With the rising demand for uniqueness and personalisation driving purchasing power, premium packaging has taken off as a success overall for the packaging sector.
In particular, limited edition designs attract consumers, as this enhances notions of personalisation.
Many beverage and condiment products have seen overhauls to packaging, and glass is seen as a bespoke way to package products and add premium quality to the designs of products.
Two packaging and design experts shared their insights with FoodBev on what premium packaging can do for brands. We spoke with Charlotte Taylor, marketing manager for Beatson Clark, and Chris Shuttleworth, senior designer at Robot Food.
Packaging can reflect on how a brand is perceived. In the recent case of Fuego, premium hot sauce brand, Shuttleworth explained that they wanted to reflect this expertise.
“Initially, [Fuego] started with their subscription service, Fuego Box, where they deliver some of the world’s best hot sauces, so we wanted to reflect this knowledge and clout.
“There was a lot of thought and consideration that went into the range and we wanted a design that would set them apart.”
Robot Food worked with Fuego to release a premium design for its packaging.
Overall, Taylor noted how the industry is moving towards premium packaging as a response to consumer desires.
“We have seen an increase in the last couple of years in the number of customers asking for more bespoke designs rather than off-the-shelf products.
“In general we’ve seen a move towards artisan rather than mass-produced products and consumers are willing to pay a little bit more for quality.”
Shuttleworth offered that it is the perception of premium itself that is driving change within packaging and branding.
“This changes category by category. When we looked at hot sauce, most of the products on offer are dominated by quite cartoonish/ masculine design.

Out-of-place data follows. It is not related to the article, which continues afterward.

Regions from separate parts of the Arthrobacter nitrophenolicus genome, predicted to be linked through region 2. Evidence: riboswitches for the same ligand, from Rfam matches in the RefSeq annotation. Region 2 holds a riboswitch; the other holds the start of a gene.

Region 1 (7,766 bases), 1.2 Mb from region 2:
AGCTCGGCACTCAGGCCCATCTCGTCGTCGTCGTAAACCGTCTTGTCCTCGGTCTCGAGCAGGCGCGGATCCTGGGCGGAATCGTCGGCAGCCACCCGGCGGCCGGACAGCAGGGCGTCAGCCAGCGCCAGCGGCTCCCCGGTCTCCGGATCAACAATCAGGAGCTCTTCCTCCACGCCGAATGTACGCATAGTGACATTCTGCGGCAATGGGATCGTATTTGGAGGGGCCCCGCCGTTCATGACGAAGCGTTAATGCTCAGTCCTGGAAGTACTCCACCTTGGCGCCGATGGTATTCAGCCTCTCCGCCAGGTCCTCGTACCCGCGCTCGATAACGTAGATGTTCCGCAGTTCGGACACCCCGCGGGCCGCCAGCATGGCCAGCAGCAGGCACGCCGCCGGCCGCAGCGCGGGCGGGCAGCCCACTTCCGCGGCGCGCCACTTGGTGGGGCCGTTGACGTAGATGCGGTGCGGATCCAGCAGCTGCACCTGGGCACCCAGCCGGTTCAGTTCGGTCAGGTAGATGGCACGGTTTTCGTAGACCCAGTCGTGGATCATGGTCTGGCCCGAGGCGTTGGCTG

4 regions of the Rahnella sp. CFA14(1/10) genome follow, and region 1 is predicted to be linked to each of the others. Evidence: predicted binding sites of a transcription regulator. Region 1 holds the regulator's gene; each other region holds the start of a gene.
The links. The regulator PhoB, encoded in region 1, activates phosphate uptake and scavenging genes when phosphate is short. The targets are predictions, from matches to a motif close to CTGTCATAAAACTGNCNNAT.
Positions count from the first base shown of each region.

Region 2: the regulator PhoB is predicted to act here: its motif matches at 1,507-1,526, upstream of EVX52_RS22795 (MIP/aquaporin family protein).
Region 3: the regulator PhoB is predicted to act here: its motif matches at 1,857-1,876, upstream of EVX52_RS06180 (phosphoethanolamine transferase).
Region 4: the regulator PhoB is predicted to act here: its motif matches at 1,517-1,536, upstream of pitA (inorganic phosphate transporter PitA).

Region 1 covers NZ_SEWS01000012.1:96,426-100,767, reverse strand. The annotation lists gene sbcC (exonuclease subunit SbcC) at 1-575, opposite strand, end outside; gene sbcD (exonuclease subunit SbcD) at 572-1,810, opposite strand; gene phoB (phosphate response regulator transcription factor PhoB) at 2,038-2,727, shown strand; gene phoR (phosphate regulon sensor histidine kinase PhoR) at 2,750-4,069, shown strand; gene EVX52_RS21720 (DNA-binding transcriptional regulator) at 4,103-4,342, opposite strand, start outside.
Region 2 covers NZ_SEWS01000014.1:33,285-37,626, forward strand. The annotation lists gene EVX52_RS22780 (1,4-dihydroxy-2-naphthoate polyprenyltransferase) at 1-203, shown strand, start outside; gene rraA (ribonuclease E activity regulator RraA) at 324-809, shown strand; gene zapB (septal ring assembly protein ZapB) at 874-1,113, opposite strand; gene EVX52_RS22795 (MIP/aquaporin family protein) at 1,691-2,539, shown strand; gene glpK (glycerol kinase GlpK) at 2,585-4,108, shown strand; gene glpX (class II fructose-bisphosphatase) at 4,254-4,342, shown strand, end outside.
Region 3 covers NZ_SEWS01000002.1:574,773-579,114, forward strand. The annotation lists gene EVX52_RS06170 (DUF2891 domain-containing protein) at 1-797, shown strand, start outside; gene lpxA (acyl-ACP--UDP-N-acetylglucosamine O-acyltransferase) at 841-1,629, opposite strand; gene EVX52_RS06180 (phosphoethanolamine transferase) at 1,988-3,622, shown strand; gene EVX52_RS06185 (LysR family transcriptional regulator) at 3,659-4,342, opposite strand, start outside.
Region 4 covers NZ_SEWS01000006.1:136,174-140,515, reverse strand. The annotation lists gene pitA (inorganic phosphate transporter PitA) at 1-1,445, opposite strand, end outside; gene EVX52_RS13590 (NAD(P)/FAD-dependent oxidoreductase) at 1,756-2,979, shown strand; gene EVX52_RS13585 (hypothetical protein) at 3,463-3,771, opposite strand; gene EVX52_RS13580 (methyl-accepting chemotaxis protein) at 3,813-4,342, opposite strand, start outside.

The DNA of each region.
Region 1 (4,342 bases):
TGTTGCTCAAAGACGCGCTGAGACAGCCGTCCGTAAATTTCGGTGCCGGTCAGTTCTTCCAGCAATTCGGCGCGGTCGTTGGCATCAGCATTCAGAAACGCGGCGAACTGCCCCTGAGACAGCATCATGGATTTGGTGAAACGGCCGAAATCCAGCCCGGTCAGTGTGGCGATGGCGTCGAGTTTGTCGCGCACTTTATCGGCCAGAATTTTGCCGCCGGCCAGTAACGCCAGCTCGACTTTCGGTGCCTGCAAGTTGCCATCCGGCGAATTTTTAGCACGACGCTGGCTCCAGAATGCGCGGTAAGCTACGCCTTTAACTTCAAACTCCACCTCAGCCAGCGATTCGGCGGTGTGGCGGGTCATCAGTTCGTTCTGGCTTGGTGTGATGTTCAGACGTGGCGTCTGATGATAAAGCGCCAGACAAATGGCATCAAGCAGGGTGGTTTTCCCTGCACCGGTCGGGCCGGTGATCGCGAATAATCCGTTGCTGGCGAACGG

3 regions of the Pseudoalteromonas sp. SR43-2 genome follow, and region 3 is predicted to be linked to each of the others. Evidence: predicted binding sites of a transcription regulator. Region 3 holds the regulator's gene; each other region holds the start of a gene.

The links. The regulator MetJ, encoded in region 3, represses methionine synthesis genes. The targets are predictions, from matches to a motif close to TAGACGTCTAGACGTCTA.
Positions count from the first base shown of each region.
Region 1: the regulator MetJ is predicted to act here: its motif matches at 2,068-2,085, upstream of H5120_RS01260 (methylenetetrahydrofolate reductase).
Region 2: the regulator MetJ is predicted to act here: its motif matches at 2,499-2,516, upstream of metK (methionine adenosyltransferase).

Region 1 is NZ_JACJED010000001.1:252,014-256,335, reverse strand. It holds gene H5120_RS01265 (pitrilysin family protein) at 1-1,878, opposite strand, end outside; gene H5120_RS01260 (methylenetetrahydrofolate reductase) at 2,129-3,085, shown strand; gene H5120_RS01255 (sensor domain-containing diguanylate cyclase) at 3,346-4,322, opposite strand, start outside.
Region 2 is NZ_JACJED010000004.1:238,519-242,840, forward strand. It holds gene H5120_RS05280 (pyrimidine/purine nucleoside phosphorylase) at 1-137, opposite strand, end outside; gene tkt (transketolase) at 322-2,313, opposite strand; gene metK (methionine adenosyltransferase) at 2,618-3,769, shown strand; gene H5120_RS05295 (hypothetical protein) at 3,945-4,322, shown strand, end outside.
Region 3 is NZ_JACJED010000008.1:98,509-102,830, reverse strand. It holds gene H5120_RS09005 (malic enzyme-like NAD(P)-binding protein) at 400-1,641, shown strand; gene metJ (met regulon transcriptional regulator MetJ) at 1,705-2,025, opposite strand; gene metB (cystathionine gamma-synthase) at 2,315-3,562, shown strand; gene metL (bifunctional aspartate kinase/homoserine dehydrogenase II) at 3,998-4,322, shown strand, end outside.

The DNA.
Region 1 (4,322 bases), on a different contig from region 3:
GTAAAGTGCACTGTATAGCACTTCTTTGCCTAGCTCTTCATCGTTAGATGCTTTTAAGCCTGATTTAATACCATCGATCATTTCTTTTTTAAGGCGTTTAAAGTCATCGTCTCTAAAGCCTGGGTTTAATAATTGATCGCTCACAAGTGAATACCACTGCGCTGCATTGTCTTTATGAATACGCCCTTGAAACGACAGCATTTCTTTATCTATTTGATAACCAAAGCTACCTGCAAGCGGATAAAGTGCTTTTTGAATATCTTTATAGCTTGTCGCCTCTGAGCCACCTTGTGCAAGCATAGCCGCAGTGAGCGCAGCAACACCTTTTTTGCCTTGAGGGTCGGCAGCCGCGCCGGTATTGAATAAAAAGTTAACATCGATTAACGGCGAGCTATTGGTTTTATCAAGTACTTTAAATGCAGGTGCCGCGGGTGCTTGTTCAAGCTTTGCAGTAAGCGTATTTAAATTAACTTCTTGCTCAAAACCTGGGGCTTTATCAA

“Fuego Spice Co. specialises in creating hot sauces that focus on flavour first and then heat, so rather than play to category clichés we chose a look that felt more refined and quality.”
Both agree that premium packaging can distinguish a product’s high-quality from competing options.
This can bolster trust from consumers, said Taylor.
“Premium packaging says ‘quality’ to the consumer. It signals to the customer that he or she can trust what is in the product and it reinforces a confidence that the product will actually taste as good as it looks.”
Irish food producer Folláin Preserves worked with glass packaging manufacturers Beatson Clark to rebrand in order to boost sales abroad.
Shuttleworth emphasised how this trust can be formed at first glance, as initial impressions of a product or brand can be improved with premium, high-quality packaging.
“First impressions are very important and packaging instantly communicates more about a brand than you might think. The packaging should reflect what is unique about the brand whether that be quality, heritage, attitude etc.
“People are always looking for something new and exciting that they haven’t seen before and well-designed branding and packaging is the most important aspect that determines if your product will catch someone’s attention or get lost amongst the competition.”
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